Lee for Republicans
In the Legislature, Tom Lee has a record as a principled reformer.
By TIMES EDITORIALS
Published August 16, 2006
Even as he rose through the ranks to become president of the Florida Senate, Tom Lee remained an independent reformer willing to stand on principle, tackle tough issues and challenge the status quo in Tallahassee. That track record makes the Brandon developer easily the strongest Republican candidate for chief financial officer.
The state's chief financial officer keeps track of how the state receives, spends and invests our tax dollars. The regulation of insurance and banks also are housed in these offices, although their commissioners are appointed by the governor and Cabinet. Beyond the direct responsibilities, the chief financial officer is one of three Cabinet members who, along with the governor, deal with issues ranging from managing the state pension fund to buying environmentally sensitive land to granting clemency. Lee's leadership in the Senate has prepared him well to handle the broad range of subjects.
In any number of areas, the state senator has demonstrated he is willing to stand up to powerful forces and take the long view over political expedience. He helped revise growth management laws to better ensure schools are available for families moving into new neighborhoods - and insisted that the state spend more money to address its transportation needs. He forced the Legislature to look beyond the current year when analyzing the impact of spending and policy decisions. And his advocacy led to the strongest ethics reforms in years.
While Lee has been endorsed by Gov. Jeb Bush, there is a reason he isn't the most popular lawmaker among lobbyists. Without him, the 2005 Legislature never would have forced lobbyists to disclose their fees or banned lawmakers from accepting free food and other gifts paid for by those hired guns. He failed this year to convince lawmakers to end their relationships with so-called 527 groups that are little more than slush funds fueled by special interests, but it wasn't for lack of trying.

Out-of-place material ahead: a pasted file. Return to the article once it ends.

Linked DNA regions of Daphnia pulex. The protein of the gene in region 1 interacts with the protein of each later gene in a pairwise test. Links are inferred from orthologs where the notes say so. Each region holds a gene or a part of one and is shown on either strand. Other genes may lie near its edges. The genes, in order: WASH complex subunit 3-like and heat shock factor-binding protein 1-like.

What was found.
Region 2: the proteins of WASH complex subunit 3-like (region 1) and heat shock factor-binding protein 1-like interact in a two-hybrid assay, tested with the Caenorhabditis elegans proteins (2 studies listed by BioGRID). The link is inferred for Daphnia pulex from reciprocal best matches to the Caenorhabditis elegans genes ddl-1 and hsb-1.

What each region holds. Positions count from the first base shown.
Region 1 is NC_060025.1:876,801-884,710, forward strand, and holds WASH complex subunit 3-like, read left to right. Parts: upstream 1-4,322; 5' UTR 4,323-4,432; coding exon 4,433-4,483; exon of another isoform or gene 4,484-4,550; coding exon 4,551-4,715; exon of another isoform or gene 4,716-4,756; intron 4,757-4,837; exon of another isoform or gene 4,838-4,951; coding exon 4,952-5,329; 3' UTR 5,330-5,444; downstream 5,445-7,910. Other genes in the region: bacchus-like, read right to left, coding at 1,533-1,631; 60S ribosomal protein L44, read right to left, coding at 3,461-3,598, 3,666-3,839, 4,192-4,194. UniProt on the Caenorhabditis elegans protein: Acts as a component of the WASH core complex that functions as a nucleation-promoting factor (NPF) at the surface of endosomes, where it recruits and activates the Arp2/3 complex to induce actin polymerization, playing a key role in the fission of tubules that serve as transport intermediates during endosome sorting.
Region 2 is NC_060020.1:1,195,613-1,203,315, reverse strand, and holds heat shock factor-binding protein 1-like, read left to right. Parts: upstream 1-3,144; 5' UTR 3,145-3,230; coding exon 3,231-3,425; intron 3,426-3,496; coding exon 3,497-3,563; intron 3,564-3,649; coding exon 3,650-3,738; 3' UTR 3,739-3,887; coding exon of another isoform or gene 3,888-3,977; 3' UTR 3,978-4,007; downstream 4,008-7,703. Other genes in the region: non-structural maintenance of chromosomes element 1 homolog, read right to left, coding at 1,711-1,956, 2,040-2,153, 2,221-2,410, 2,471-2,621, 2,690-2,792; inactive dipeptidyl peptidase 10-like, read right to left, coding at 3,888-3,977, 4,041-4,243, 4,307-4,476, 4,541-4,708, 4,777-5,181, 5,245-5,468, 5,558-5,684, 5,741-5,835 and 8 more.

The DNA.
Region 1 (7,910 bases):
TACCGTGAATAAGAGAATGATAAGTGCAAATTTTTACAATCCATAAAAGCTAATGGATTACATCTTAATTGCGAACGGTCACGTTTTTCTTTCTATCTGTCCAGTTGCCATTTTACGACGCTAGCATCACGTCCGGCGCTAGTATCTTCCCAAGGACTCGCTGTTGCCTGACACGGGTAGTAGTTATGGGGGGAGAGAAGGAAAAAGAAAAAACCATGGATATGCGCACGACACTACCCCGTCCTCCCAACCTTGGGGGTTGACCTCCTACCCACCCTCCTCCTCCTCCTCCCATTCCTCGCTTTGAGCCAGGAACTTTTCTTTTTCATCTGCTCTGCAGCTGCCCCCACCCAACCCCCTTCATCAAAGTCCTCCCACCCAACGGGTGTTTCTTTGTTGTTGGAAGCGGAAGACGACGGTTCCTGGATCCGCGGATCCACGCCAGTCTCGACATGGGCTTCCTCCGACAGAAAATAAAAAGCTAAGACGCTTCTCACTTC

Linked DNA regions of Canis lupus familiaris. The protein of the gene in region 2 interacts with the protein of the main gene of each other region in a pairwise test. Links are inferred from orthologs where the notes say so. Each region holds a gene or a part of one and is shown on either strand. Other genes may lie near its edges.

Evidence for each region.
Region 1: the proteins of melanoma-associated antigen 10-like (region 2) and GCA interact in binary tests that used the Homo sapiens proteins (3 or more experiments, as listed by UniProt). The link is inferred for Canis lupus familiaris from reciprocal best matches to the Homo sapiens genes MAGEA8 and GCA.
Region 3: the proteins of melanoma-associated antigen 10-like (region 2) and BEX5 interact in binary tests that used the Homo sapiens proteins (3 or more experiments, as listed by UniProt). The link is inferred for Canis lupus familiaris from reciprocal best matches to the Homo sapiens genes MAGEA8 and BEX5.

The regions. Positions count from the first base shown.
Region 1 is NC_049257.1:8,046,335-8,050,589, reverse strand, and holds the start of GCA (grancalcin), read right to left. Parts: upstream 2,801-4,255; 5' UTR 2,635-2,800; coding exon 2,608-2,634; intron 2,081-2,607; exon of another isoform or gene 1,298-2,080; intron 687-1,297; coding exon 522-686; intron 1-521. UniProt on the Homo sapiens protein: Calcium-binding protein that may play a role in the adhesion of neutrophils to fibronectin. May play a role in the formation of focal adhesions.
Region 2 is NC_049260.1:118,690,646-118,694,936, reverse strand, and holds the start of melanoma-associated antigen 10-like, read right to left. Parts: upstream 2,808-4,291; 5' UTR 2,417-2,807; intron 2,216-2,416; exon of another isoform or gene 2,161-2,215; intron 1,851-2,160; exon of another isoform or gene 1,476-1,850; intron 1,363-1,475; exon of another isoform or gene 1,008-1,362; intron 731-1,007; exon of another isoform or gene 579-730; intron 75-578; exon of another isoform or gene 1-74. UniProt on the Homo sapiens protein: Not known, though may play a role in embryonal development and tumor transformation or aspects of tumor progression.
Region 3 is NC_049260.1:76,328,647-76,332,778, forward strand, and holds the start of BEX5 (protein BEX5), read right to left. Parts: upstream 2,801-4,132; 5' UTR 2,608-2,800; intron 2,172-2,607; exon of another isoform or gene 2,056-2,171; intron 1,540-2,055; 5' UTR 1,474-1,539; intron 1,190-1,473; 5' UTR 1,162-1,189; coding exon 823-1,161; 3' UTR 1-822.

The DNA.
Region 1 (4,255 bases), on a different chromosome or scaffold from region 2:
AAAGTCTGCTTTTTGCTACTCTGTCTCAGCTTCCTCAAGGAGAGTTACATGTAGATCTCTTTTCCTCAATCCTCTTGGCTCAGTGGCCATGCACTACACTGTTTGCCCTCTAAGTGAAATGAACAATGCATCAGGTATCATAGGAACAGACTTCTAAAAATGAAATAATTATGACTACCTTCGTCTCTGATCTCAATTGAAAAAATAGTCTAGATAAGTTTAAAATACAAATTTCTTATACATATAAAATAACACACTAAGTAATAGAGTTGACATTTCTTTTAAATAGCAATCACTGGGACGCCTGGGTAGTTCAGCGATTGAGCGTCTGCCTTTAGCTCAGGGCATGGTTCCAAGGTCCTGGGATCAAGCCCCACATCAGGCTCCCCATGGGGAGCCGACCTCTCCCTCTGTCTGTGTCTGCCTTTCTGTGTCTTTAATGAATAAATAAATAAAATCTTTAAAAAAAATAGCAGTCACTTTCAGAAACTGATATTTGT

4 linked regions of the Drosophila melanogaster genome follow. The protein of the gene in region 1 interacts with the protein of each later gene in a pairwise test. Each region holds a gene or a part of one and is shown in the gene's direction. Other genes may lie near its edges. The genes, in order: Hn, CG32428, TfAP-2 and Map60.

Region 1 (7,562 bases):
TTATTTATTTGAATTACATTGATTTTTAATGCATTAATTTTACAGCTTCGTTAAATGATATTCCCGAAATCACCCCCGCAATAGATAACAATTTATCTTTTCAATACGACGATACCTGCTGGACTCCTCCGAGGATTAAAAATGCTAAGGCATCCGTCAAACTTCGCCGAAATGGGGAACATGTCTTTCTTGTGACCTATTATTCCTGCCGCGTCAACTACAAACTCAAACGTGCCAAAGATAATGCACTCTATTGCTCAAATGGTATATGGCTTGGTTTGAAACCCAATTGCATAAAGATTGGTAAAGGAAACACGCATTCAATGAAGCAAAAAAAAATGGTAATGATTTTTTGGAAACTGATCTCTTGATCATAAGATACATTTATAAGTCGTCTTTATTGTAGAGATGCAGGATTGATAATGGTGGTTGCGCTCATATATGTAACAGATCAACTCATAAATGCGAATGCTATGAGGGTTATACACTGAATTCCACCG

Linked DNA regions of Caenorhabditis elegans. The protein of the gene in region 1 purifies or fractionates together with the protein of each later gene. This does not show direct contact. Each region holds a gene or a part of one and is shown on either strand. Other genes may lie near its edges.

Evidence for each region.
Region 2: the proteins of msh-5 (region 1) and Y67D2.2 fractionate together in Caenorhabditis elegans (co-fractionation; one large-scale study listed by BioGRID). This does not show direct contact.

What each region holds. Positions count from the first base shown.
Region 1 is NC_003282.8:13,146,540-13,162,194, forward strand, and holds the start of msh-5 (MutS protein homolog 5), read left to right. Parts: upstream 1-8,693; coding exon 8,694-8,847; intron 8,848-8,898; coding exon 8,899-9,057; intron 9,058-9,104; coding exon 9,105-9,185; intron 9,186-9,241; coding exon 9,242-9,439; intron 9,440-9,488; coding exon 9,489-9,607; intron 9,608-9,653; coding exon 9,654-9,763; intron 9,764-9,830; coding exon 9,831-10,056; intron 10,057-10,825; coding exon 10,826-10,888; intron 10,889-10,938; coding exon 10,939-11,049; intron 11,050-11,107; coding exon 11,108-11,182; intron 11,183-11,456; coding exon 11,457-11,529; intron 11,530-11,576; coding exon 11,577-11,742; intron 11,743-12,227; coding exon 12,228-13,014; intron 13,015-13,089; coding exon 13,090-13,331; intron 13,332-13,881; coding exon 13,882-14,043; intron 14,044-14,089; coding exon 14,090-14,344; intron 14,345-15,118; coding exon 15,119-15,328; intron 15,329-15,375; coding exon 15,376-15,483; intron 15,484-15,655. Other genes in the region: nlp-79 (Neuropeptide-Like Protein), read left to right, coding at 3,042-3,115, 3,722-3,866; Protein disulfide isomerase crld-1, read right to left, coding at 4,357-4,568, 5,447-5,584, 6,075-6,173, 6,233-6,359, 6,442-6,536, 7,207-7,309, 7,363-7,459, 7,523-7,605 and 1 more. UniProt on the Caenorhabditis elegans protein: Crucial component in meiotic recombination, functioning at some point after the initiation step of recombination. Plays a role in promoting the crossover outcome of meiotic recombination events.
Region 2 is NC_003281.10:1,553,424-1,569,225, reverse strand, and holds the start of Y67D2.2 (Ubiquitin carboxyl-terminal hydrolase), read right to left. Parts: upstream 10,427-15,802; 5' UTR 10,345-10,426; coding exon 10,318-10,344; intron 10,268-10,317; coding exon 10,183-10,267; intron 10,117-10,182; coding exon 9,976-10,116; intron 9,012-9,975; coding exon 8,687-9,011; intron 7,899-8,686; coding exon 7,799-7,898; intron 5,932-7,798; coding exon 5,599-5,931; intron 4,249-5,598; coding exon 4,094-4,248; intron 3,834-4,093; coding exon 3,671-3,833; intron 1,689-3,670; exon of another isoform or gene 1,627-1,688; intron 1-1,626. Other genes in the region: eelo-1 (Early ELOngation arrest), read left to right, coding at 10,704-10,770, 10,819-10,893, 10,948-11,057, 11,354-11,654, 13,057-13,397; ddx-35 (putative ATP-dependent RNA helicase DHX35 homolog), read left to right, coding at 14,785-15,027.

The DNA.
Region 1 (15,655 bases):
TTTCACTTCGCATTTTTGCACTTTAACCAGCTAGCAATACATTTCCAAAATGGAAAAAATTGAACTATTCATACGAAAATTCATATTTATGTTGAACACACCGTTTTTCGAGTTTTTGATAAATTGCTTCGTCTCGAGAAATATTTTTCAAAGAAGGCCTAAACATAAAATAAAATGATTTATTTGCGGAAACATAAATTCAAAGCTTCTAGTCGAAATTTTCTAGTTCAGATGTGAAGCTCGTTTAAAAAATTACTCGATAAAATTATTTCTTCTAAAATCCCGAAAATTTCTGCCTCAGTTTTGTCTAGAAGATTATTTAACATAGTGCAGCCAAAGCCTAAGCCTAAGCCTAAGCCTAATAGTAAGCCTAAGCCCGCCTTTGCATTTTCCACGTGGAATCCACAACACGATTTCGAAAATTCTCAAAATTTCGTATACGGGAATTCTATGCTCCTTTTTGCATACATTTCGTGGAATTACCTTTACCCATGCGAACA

Lee, 44, defends this year's legislation to address the insurance crisis, which offers some smart incentives to help lure insurers back into the market and for homeowners to fortify their houses. But he recognizes that it does not go far enough, and he has proposed some reasonable solutions while resisting headline-grabbing proposals that sound good but won't work.
His chief opponent in the primary, Rep. Randy Johnson of Celebration, is on leave from running the Central Florida Sports Commission and deserves some credit for sounding the alarm months ago about the insurance crisis. But Johnson, 46, has built his entire campaign to exploit homeowners' fears, and he has not been a particularly effective leader in the Legislature. A third candidate, Milton Bauguess, 63, a Tallahassee investment counselor and insurance agent, is not a credible candidate.
The Times strongly recommends Tom Lee in the Republican primary for chief financial officer.